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Portneuf Medical Center raising awareness about heatstrokes

POCATELLO, Idaho (KIFI) - Summer temperatures have hit record highs in Pocatello, and with that heat comes the threat of a heatstroke. 

Portneuf Medical Center Trauma Medical Director Dr. Drew McRoberts says having a heatstroke can affect your entire body. 

"It will affect your neurologic system and can cause seizures," McRoberts said. "It will also affect your cardiovascular system, which is your heart and your lungs, and can cause them to completely malfunction."

Where we can be most susceptible to the heat is inside our own cars. To help raise awareness, Portneuf Medical Center came up with the idea of a dual temperature monitor display that compares the outdoor temperature to the temperature of a vehicle. 

When plugged in, you'll notice the difference rather quickly. 

"On a warm but cloudy day, there's a huge difference in the outside temperature from the inside temperature of a car, and especially when cars are in direct sunlight in high heat days, the temperature inside a car can rise incredibly up to 120 degrees," McRoberts said.

According to Portneuf Medical Center, there have been 891 deaths in the United States due to vehicular heatstroke since 1998, with the majority of them being young children.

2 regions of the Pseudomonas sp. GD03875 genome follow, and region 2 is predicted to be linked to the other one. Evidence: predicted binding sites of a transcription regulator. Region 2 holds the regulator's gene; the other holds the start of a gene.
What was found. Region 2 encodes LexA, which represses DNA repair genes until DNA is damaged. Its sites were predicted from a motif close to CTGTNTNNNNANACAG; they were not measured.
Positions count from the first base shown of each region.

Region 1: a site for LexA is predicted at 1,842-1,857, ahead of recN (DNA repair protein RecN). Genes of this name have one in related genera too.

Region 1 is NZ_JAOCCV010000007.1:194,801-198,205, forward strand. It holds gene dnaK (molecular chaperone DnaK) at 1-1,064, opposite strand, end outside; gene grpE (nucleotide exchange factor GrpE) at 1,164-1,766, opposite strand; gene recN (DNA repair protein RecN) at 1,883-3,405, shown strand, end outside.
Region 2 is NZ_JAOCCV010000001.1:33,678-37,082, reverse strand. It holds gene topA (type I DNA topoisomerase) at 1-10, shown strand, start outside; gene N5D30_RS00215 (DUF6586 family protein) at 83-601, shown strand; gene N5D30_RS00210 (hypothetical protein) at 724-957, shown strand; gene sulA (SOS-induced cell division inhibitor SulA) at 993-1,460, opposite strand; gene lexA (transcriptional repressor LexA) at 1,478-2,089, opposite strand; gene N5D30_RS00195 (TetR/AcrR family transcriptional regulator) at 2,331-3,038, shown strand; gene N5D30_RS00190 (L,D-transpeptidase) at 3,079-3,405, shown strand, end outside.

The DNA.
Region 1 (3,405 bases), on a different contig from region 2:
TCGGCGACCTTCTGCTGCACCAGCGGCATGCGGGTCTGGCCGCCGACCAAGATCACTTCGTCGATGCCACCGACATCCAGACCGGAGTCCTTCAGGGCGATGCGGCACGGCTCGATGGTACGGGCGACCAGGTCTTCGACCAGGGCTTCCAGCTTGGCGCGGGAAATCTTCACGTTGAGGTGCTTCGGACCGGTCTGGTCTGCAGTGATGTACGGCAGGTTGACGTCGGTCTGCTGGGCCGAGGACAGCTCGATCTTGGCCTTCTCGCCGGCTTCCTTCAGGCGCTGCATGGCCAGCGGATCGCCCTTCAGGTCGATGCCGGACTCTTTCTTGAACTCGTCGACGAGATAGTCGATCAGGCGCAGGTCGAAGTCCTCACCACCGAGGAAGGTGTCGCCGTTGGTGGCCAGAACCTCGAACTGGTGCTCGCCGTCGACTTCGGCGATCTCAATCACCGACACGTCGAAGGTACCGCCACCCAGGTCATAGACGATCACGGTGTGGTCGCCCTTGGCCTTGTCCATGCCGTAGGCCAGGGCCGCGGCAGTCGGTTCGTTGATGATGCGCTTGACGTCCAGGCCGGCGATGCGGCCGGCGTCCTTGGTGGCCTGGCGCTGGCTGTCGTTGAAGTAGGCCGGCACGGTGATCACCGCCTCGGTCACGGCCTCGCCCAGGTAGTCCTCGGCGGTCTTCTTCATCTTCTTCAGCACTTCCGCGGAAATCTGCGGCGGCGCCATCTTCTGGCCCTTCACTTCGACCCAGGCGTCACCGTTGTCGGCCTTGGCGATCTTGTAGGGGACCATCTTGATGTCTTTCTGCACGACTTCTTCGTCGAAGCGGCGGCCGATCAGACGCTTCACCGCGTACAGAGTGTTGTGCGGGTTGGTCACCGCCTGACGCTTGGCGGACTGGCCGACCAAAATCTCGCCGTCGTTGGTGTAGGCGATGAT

"They get hotter faster than adults do," McRoberts said. "Their temperature goes up three to five times faster than an adult's temperature does, so they're susceptible to getting heatstroke in a matter of minutes."

To visually show how that heat can affect a child, Portneuf is offering any business or upcoming event the chance to use the device, and there are three action items they hope to get across. 

"Avoid heatstroke, that's the A," McRoberts said. "The C is create reminders, putting stuffed animals in car seats, and then the T is take action. If you see somebody, especially a small child locked in a car, you should call 911."

Local News / Pocatello / Top Stories / Videos
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Cole Sams

Cole is a reporter for Local News 8 and KIDK Eyewitness News 3.

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